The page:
Climate and Environmental Justice Groups Torpedo 'Power Ships'

Turkish company Karpowership has been included in the preferred bids for South Africa’s Risk Mitigation Independent Power Producer Procurement Programme (RMIPPPP), to supply three power ships to alleviate the country’s power supply woes.

The ships have been approved in three ports, Coega, in the Eastern Cape, Richards Bay in KwaZulu-Natal and Saldanha in the Western Cape where they would be plugged into the existing Eskom grid to provide power on demand.

The RMIPPPP was released to the market in August 2020 with the aim of alleviating the country’s electricity supply constraints and to reduce the extensive utilisation of diesel-based peaking electrical generators in the medium-to-long-term. The bid submission closed on 22 December 2020 and attracted a total of 28 bid responses with a potential contracted capacity of approximately 5,117MW.

Environmental Impact Assessment (EIA) Processes on the proposed gas to power powerships projects at three South African ports have since been underway at designated locations stipulated for deployment with various levels of civil society participation inclusive of environmental advocacy groups.

This was of course preceeded by the exposure of the abuse of emergency exemption clauses in the National Environmental Management Act followed by National Environmental Affairs Minister Barbara Creecy cancelling the Exemption Permit and insisting that the company follow the same rules as other companies.

But she stopped short of prosecuting the company, its consultants and government officials for apparent violations of environmental laws which provide for stiff fines and jail terms for anyone who “wilfully, knowingly or negligently” provides incorrect or misleading information to the department and environmental inspectors.

It is noted that the emergency power procurement project has also been designated as a Strategic Infrastructure Project (SIP) by the Presidential Infrastructure Coordinating Commission which allows such projects to be “expeditiously implemented”. However, bidders have been selected on condition that they get all the required approvals, including environmental authorisations, and that they meet the port authority requirements.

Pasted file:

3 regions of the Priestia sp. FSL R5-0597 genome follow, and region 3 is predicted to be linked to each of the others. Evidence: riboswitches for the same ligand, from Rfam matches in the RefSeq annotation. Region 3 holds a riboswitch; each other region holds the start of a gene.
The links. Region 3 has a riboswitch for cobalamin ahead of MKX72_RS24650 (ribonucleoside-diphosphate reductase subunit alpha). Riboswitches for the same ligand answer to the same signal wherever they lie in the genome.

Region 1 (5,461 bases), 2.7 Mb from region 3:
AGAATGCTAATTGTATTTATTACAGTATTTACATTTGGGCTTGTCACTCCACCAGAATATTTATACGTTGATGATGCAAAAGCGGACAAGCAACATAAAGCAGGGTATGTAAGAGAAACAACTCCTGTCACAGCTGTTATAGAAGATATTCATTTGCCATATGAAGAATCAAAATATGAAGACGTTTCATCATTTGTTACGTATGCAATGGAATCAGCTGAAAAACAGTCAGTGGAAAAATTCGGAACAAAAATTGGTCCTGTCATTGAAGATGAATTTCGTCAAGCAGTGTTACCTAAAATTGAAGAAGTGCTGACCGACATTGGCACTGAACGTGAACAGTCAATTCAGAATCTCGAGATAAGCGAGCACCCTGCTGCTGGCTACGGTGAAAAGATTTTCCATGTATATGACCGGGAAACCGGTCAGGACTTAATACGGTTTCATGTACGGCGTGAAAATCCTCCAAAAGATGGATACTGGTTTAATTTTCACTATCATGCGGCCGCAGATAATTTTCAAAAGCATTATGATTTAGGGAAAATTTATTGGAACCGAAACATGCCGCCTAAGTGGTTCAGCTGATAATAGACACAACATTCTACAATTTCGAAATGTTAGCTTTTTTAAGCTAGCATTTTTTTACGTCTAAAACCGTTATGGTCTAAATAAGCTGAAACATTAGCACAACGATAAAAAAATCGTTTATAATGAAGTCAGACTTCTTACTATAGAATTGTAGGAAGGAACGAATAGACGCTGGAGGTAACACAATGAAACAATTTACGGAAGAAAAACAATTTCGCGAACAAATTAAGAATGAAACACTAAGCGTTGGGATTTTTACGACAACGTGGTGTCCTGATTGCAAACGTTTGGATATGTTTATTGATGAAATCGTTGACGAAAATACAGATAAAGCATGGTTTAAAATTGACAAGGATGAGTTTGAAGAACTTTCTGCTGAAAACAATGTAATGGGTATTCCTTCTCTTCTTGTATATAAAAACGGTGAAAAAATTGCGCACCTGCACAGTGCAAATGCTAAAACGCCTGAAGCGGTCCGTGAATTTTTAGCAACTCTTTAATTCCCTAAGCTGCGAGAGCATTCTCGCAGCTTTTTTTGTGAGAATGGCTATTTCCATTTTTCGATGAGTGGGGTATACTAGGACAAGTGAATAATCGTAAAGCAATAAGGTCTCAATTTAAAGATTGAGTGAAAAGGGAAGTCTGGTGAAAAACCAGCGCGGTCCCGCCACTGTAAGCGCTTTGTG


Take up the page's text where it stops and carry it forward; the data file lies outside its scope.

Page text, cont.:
Climate and environmental justice groups are concerned that the use of gas locks the country into continued use of fossil fuels and rising greenhouse gas emissions as the Karpowership project is slated to run for up to 20 years.

Presentations at the webinar suggest that Karpowership emissions in Richards Bay alone would generate about 19.5 million tons of carbon dioxide equivalent emissions over the next two decades, along with local emissions of about 1,354 tons of nitrogen oxides per year, 270 tons of PM10 particulate dust pollution and 54 tons of sulphur dioxide emissions (per year).

Representatives from the Karpowership Group highlight its deployment as an advantage for the country.

During the EIA webinar it was noted that the powerships were seen as an “affordable, sustainable and clean” energy option and far cheaper than diesel-powered Open Cycle Gas Turbine stations currently supplying peaking power from Eskom.

Environmental campaigners and energy analysts have levelled a broadside at the Karpowership floating gas-fired electricity generation project mooted for the three ports. In addition, small-scale fishing communities and lobby groups are urging members of the public to have their say on the Draft Environmental Impact Assessment Reports (EIR) on the proposed gas to power powerships projects.

According to the social and environmental justice organisation, Green Connection, this deal could be devastating for the country’s affected small-scale subsistence fishing communities.

Environmental Activists are encouraging South Africans to submit their own comments even at the eleventh hour, and said: “The country’s choices should always be in the best interest of the people, the environment, and then the economy.”

Why Powerships?

Powers hips are cost-effective, privately owned and operated floating power stations which can be moored at South African harbours. Each power ship contains its own generation, electrical control, and substation components. The ship also includes its own maintenance workshop and engineering capabilities.

The onboard substation can be connected to the national grid without lengthy delays or complicated engineering. The ships can operate both on liquid fuels (HFO/RFO) and natural gas. With high efficiency and availability, power ships can provide uninterrupted electricity at various high voltage levels. Operation and maintenance of the power ships are also provided for by the Karadeniz Energy Group, the holding company of Karpowership South Africa.

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